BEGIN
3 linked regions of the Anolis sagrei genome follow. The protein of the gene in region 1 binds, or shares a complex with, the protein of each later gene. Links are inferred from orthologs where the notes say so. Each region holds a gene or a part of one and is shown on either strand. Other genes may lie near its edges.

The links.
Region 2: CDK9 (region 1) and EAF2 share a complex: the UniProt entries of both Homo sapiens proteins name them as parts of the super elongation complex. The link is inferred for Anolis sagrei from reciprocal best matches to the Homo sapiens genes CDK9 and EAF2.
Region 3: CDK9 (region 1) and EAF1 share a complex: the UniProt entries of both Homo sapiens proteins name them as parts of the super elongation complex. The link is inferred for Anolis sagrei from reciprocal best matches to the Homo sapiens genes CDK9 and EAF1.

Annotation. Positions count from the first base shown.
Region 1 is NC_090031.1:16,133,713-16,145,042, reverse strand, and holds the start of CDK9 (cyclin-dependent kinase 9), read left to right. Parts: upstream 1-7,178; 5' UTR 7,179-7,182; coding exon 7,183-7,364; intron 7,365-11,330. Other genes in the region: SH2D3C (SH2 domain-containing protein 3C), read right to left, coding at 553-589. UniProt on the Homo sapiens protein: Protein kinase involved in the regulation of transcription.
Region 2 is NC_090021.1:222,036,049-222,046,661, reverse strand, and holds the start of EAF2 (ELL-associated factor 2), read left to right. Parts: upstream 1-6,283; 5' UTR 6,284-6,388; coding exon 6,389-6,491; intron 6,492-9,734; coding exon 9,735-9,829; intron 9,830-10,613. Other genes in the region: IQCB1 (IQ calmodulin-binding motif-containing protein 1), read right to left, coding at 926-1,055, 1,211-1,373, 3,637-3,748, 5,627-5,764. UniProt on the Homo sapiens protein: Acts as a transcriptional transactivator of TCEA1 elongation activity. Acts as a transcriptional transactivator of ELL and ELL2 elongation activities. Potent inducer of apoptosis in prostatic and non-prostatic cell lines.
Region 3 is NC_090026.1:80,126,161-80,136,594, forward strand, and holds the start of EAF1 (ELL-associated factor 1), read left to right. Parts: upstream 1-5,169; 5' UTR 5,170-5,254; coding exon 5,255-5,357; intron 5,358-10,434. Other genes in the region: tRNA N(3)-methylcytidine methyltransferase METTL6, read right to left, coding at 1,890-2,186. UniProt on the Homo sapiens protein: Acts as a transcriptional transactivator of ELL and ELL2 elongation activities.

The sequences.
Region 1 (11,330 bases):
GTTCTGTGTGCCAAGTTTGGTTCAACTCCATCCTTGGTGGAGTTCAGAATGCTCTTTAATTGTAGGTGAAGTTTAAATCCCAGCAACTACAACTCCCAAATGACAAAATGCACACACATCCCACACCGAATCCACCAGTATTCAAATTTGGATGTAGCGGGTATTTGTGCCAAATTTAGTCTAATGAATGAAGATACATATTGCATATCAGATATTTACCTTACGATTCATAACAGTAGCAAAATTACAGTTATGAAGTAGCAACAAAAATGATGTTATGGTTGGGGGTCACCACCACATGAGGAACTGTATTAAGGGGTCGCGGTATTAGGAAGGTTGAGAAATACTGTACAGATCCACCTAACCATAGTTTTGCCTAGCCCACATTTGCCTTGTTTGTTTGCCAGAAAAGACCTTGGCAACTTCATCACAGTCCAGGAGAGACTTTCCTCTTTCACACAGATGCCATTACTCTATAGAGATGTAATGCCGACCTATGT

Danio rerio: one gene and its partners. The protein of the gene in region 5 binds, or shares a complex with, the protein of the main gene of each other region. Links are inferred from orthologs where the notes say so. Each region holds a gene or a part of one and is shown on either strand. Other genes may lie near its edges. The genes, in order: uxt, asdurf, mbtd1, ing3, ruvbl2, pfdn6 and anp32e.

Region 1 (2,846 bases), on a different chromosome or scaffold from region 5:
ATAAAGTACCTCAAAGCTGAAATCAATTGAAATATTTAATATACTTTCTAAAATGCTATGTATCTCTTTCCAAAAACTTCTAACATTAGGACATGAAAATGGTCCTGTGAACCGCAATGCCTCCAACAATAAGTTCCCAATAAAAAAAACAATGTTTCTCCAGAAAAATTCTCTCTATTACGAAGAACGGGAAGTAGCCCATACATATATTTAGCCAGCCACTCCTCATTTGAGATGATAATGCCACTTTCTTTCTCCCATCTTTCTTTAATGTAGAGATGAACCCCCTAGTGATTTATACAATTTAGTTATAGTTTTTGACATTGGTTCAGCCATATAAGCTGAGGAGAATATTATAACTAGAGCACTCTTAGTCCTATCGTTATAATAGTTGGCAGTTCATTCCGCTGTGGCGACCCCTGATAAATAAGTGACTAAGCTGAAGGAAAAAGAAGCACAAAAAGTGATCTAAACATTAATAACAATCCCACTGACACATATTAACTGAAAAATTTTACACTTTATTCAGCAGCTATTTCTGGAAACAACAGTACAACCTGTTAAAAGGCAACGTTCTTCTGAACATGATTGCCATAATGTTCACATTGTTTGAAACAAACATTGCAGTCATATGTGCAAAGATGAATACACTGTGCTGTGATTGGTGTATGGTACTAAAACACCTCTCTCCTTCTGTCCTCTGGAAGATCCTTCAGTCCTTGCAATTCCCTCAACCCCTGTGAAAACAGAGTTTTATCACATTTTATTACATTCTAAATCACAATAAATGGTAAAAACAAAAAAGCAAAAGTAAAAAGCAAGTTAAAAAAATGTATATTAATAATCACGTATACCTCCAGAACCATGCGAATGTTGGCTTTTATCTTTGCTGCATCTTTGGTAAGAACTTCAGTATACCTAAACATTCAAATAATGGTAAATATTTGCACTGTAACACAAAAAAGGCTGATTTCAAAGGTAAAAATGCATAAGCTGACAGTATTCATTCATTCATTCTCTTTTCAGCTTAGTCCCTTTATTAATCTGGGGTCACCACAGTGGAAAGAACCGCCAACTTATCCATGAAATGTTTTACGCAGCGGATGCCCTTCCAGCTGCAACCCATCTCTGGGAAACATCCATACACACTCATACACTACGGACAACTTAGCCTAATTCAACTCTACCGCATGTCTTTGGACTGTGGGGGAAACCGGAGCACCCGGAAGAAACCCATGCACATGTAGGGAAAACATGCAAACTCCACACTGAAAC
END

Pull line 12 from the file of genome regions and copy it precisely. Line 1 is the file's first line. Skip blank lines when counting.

Danio rerio: one gene and its partners. The protein of the gene in region 5 binds, or shares a complex with, the protein of the main gene of each other region. Links are inferred from orthologs where the notes say so. Each region holds a gene or a part of one and is shown on either strand. Other genes may lie near its edges. The genes, in order: uxt, asdurf, mbtd1, ing3, ruvbl2, pfdn6 and anp32e.